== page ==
Hong Kong is the perfect place to find yourself deaf and disoriented after thirteen hours folded into an airplane seat. It is one of those rare Asian cities in which the buildings are so tall and closely gathered around the streets and the heat so oppressive that when night falls it feels as though you are perpetually indoors. The mix of the ant-anxiety drugs and jet lag coupled with my deafness and the towering neon blurring in the humid air lent the city a disarming softness. I arrived in my room just in time to catch the laser light show which now plays every night at 8 pm across the skyline and is choreogrpahed to a kitchy radio broadcast of big band music and tales of old Hong Kong. I was too hungry to sleep so after depositing my bag I made my way back onto the street and followed the crowds through corridors of Indian teenagers whispering "Pills sir, Hashish sir" and around groups of Germans sweating, nervously clumped around the crosswalks and Subway openings. Eventually I found a suitable looking Cantonese restaurant. It was packed and bright white, gleaming under florescent light bulbs. A little man in a tuxedo shirt pulled a microphone from the ceiling and like a boxing referee announced my arrival over a loud speaker at which point I was shown to a sparkling table in the corner. I ordered a beer, a plate of chili shrimps and some fried rice with finger nail sized salty fish. The plasma screen tv was playing a Korean soap opera I used to follow when I lived in Beijing and sometime in the middle of sipping my slushy ice cold beer and sucking the chili paste out of a shrimp head it struck me that this was maybe the most content I had ever been.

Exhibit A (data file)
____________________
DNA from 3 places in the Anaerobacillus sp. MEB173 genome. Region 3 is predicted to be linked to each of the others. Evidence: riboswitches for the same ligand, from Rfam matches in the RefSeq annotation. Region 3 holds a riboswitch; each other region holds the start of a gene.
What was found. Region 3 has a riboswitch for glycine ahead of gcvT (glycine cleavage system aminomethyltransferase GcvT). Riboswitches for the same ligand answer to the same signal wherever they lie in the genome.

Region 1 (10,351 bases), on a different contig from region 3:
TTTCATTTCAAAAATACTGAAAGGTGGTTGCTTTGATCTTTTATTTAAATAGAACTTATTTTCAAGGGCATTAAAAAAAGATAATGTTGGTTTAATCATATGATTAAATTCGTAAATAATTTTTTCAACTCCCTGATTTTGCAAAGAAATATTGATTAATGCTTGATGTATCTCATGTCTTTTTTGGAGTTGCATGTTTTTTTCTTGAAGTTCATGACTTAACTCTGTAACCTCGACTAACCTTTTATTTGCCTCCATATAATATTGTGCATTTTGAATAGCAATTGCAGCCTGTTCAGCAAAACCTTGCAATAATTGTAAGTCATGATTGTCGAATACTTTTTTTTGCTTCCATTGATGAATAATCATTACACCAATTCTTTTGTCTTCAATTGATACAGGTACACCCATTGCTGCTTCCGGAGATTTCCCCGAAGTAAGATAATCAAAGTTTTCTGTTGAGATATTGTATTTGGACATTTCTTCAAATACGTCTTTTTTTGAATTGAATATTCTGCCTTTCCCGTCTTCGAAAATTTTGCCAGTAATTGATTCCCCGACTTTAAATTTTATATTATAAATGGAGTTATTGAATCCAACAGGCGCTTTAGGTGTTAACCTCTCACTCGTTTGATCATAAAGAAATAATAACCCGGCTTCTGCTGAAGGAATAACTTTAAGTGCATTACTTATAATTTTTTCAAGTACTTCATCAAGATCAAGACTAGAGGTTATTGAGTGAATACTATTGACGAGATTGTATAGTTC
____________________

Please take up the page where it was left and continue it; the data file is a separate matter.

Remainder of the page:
Sitting across from me were two men, one quite old and the other young and muscular, who were dressed like criminal golfers from the future or like villains in old Kung Fu movies. The old one was dressed in matching flowing peach colored pink striped pants and shirt , a white straw newsie hat and tiny blue tinted perfectly circular sun glasses. He was wearing at least eight huge gold and diamond rings and unless I am much mistaken around his neck suspended on a thick gold chain was a porcelain cameo of Mary Shelly. His companion was wearing leather pants, bright red patent leather shoes, a white muscle shirt made to look as if it was splattered in blood and another white newsie hat. There was something stupid seeming about the young one but the old man seemed dainty, at once comical and diabolical. After their meal I watched as the Old man tipped two pink pills out of a gold pill case and passed one to his companion as if it were an after-dinner mint. I spent a long time at the restaurant drinking tea and reading the first hundred pages of The Quiet American. After I left my legs still hurt from the plane ride so I made my way a few miles down Nathan Road across Kowloon to the Temple night market . I pulled up a plastic stool at an outdoor seafood restaurant and had another beer while I picked my teeth and watched the tourists. Soon, realizing how exhausted I was I dragged myself half asleep back to the YMCA and to bed.
Well I'll Keep you posted. Much Love to all my boys and their boys.